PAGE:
Tourism in Cornwall, particularly in the more industrialised areas, was still in its infancy in the early 1900s and the little sand-carrying railway went about its business largely unnoticed. However, locals looking for a day by the seaside, began using the empty wagons returning to the sand pit as an impromptu means of getting to the coast at Gwithian which boasts a particularly fine stretch of golden beach some three miles long. In the opposite direction the rocky cove and island of Godrevy with its lighthouse, made famous by Virginia Woolfe, and the magnificent 200ft high cliffs at Hell’s Mouth made for good coastal walking. The Company was prepared to turn a blind eye to this practice until an intrepid travel writer published a piece in the national press about his trip to Gwithian Sands by …..‘an archaic little railway – one rides in the empty wagons! such primitive fun for a trip to the seaside!’

 

Given the rising interest in visiting the coast, the RRA&M began to consider if they might not have un-tapped potential in their railway enterprise. In 1903 they undertook modifications to the trackwork at Gwithian to re-align the run-round loop alongside a low platform and erected a basic  wooden and corrugated iron building which served as a booking office and waiting room. A wooden tea hut was also added and two rather basic carriages were acquired from a horse tramway in the North of England which was being electrified.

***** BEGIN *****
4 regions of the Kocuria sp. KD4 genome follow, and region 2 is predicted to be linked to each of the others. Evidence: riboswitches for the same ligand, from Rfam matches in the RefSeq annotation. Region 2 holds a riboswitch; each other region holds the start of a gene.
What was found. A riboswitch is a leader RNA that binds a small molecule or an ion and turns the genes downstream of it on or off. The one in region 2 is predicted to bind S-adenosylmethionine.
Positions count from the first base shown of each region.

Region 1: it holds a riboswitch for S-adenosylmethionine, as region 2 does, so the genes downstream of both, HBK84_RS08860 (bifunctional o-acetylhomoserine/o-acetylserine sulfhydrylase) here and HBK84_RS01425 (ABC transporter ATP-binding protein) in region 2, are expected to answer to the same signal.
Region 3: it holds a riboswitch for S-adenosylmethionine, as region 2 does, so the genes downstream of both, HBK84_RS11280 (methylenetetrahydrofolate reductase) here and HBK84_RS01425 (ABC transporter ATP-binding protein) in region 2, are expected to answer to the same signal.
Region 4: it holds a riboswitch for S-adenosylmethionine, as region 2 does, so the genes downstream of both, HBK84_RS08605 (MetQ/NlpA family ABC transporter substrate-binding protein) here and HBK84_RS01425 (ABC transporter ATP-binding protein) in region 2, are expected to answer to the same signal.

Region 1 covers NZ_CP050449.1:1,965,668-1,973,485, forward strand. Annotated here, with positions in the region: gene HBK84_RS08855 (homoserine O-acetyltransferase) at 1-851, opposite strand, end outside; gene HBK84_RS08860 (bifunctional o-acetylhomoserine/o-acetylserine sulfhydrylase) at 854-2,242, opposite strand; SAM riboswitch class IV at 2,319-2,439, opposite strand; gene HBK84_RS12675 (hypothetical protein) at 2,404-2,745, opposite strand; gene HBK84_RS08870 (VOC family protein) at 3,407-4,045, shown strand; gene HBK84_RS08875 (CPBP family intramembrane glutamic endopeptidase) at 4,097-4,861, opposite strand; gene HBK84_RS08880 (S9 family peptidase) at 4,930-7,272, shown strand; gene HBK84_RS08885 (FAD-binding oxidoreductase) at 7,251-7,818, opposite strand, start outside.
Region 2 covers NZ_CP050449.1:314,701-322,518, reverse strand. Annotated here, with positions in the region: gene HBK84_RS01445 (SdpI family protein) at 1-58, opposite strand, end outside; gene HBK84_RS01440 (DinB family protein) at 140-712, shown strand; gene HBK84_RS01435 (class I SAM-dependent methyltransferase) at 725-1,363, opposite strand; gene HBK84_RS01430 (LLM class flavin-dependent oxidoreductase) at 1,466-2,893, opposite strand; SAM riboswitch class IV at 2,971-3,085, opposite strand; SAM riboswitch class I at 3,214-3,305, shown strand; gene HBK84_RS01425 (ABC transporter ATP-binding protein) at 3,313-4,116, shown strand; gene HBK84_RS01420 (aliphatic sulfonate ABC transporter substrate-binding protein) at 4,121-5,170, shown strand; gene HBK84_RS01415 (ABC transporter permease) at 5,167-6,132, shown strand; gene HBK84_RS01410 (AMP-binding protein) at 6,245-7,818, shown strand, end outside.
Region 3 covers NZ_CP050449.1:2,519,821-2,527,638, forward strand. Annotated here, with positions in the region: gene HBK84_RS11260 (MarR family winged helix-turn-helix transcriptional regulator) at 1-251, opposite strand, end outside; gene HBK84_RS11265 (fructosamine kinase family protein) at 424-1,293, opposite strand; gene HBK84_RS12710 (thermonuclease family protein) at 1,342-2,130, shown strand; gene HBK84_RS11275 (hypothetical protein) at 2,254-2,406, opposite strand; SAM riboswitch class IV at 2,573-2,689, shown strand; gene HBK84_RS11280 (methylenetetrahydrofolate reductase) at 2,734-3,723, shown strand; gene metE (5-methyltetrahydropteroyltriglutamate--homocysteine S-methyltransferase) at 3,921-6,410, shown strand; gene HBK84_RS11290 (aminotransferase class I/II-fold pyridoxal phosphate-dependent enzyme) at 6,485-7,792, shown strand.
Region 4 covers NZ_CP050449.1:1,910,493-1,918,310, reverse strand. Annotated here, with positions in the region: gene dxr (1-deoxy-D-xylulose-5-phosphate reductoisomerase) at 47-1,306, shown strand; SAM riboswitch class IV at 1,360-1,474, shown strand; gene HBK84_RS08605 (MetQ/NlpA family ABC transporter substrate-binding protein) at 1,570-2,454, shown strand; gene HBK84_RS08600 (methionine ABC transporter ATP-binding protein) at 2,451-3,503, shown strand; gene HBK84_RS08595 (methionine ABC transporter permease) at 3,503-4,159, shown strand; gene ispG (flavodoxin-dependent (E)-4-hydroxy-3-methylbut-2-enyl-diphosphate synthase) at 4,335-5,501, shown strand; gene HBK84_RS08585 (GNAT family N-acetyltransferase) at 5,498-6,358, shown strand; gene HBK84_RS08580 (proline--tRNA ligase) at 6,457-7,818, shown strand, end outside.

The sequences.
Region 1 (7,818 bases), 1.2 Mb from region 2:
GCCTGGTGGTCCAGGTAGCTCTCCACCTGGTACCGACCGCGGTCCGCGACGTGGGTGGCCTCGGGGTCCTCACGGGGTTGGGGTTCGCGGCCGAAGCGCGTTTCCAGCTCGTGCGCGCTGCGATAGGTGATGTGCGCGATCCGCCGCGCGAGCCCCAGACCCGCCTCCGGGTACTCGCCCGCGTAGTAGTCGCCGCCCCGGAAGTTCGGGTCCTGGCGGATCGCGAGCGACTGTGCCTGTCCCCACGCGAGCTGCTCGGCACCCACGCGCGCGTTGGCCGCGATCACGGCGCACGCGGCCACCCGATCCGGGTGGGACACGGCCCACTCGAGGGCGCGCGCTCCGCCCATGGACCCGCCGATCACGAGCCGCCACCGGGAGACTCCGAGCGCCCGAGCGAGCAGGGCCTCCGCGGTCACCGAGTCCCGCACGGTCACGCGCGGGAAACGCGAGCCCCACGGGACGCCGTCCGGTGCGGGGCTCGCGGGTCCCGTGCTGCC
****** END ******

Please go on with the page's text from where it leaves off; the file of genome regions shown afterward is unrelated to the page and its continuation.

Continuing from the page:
Whilst the lower terminus may have had some picturesque appeal, located as it was among the sand dunes and within sight of the sea, (if one ignored the sand processing apparatus and streaming works nearby), the upper terminus situated amid industrial wasteland did not, and the company applied to the GWR for running powers over the North Crofty Branch to a more convenient location. As other traffic on the branch was light and relations with  the RRA&M were amiable, the GWR agreed to allow trains to run as far as the sidings at Tuckingmill. Here  the Company  built a platform  with a wooden ticket office and waiting room adjacent to the main Redruth – Camborne road.

 

The upper terminus was conveniently situated close to the main road, (later to become the A30), above Tuckingmill, a mining village that had grown to become a suburb of Camborne, and which was served by the newly opened electric tramway, making it reasonably accessible to day trippers from both towns. Unfortunately, the trams did not serve either town’s main railway stations, so visitors from farther afield faced a complicated journey by train, foot, tram, and foot again. To overcome this the RRA&M hired a horse bus to ferry passengers to their station from Camborne, a service that continued during the summer months up to the outbreak of the Great War, but was never resumed thereafter.